09:07 6th May 2019 | PGT
The human leukocyte antigen (HLA) system (the major histocompatibility complex [MHC] in humans) is an important part of the immune system and is controlled by genes located on chromosome 6. It encodes cell surface molecules specialized to present antigenic peptides to the T-cell receptor (TCR) on T cells. These are proteins that help the body's immune system tell the difference between its own cells and foreign, harmful substances. Although most HLAs protect your body from harm, HLA-B27 is a specific type of protein that contributes to immune system dysfunction. The presence of HLA-B27 on your white blood cells can cause your immune system to attack those otherwise healthy cells. When this occurs, it can result in an autoimmune disease or immune-mediated disease, such as Juvenile rheumatoid arthritis or Ankylosing spondylitis; many other disorders involving abnormal immune function and some forms of cancer have also been associated with specific HLA alleles.
Genomic Organization of the HLA System
The human major histocompatibility complex (MHC) maps to the short arm of chromosome 6 (6p21) and spans appropriately 3600 kilobases of DNA. The human MHC is divided into three regions
Class I region: contains the classical HLA-A, HLA-B, and the HLA –C genes that encode the heavy chains of class 1 molecules
Class II region: Consists of a series of sub-regions, each containing A and B genes encoding alpha and beta chains respectively
Class III region: Does not encode HLA molecules but contains genes for complement component (C2, C4, factor B), 21- hydroxylase, tumornecrosis factors (Txpresion of NFs) and some others
Expression of HLA
HLA class I molecules are expressed on the surface of almost all nucleated cells. Class II molecules are expressed only on B lymphocytes, antigen-presenting cells (monocytes, macrophages, and dendritic cells) and activated T lymphocytes.
Associated Diseases of HLA
Certain diseases, especially of autoimmune nature, are associated with particular HLA types viz:
Preimplantation Genetic Diagnosis (PGT) and HLA Matching
In some diseases requiring hematopoietic stem cell transplantation, preimplantation genetic testing (PGT) may be used to give rise to a sibling with matching HLA, although there are ethical considerations.
PGT for HLA matching is used to select the embryo of a HLA tissue type compatible with that of a child who is in need of a bone marrow transplant. It can be performed in conjunction with a single gene disorder if needed, in order to recommend embryos that are both HLA-matched to an affected sibling and free of the inherited condition like leukemia, and certain blood disorder, including beta-thalassemia, sickle cell disease, Fanconi anemia chronic granulomatous diseases, Diamond–Blackfan anemia, schwachman diamond syndrome and hyper IgM.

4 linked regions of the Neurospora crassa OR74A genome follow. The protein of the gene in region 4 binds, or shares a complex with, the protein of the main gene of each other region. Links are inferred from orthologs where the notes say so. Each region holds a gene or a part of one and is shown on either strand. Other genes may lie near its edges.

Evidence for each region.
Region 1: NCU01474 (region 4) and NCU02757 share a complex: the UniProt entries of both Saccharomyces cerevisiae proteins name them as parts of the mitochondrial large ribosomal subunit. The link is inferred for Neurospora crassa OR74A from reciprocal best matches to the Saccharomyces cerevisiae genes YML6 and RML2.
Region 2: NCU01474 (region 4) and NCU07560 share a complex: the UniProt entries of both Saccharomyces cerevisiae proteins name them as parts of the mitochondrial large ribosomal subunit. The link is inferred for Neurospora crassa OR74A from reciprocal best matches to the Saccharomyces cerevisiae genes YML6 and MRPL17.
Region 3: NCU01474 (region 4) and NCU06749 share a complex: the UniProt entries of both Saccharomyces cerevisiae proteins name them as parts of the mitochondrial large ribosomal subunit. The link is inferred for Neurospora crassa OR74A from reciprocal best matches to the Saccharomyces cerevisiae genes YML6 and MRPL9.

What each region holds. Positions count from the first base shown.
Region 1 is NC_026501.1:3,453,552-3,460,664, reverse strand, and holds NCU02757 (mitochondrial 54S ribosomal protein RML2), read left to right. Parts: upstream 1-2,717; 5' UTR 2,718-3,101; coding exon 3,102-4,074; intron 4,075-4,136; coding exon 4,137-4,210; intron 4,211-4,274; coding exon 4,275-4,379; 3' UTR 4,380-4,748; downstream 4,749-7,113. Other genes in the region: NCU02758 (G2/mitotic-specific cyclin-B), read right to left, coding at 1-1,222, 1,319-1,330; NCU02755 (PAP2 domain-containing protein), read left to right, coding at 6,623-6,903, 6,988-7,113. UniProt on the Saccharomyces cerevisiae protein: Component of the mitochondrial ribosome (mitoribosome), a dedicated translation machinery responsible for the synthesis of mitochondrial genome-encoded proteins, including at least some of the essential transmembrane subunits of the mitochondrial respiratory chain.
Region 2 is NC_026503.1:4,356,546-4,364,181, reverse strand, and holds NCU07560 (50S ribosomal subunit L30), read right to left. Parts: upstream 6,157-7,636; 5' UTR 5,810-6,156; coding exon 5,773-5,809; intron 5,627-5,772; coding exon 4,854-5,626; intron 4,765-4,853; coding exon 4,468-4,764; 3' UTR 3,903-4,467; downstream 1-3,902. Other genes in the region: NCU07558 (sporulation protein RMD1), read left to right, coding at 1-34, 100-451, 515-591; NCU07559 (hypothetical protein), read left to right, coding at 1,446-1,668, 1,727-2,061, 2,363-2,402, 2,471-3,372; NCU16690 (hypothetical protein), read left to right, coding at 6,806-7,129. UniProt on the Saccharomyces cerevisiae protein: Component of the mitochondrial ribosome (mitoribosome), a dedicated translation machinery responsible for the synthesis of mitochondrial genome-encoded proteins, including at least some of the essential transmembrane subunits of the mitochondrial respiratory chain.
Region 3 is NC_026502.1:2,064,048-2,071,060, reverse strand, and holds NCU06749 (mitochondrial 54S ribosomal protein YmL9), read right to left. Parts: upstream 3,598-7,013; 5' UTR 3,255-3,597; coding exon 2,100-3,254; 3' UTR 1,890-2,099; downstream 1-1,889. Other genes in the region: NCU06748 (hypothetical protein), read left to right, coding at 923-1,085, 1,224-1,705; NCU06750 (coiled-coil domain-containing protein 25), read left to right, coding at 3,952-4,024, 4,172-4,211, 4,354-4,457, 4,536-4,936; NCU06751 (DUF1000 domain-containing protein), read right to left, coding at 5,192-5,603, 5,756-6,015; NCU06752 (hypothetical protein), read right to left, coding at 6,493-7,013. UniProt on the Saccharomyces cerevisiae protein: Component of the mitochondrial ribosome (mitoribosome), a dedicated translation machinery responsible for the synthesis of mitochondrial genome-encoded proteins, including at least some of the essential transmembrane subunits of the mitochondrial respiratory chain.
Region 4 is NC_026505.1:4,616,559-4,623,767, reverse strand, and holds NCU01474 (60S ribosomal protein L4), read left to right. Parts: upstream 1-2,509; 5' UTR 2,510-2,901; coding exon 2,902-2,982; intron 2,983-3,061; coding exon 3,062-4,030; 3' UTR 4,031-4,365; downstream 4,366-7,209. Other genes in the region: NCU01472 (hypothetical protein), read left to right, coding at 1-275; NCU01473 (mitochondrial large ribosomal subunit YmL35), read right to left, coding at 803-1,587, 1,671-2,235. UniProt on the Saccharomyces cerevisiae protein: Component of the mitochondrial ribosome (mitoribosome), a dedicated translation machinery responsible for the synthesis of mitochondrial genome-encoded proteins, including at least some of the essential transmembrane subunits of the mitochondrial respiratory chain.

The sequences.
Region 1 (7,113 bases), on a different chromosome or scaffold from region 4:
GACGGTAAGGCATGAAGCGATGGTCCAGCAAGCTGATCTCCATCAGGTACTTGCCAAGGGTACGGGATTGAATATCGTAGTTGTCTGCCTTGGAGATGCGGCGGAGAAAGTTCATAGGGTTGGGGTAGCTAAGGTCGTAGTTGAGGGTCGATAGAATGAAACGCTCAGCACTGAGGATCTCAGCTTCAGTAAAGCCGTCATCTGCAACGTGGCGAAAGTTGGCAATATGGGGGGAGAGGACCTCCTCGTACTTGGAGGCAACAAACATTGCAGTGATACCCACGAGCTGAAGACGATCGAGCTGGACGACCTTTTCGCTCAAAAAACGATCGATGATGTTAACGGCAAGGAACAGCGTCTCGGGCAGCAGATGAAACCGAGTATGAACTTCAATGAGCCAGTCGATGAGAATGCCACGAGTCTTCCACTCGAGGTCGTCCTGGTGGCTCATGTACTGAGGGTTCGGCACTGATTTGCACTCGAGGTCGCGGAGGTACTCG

PGT Procedure Used in Testing For HLA
During the PGT set-up process, the linked markers are determined for each individual in the family using blood or cheek swab samples. These markers are then compared between parents and children to determine which linked markers were inherited in the child needing an HLA match (and which linked markers would be seen in an HLA-matched embryo).
It is important to know that approximately 6-7% of children may be HLA recombinant. This implies that a child has not inherited a complete HLA copy from one or both parents, which is a result of the natural process of recombination (crossing over of genes). Unfortunately, if a child is an HLA recombinant, there is essentially no chance of finding an embryo that is a complete HLA match. The stage at which we would determine whether or not a child is a HLA recombinant will depend on the particular situation including prior HLA typing, number of children, and availability of your child’s grandparents to submit a DNA sample.
Over the past decade, considerable progress has been made towards improving the outcome of related and unrelated donor transplant. Advances have been made in HLA typing, particularly in allelic matching, transplant conditioning, graft –versus – host disease prophylaxis and supportive care, allowing for recipients of all various hematopoietic stem cell transplants to be more likely to survive then in previous years.
Conceiving a healthy child that is HLA matched to their sibling gives parents an opportunity to act independently to save their sick child, and at the same time they can be assured that other siblings will be free of such genetic disorders.
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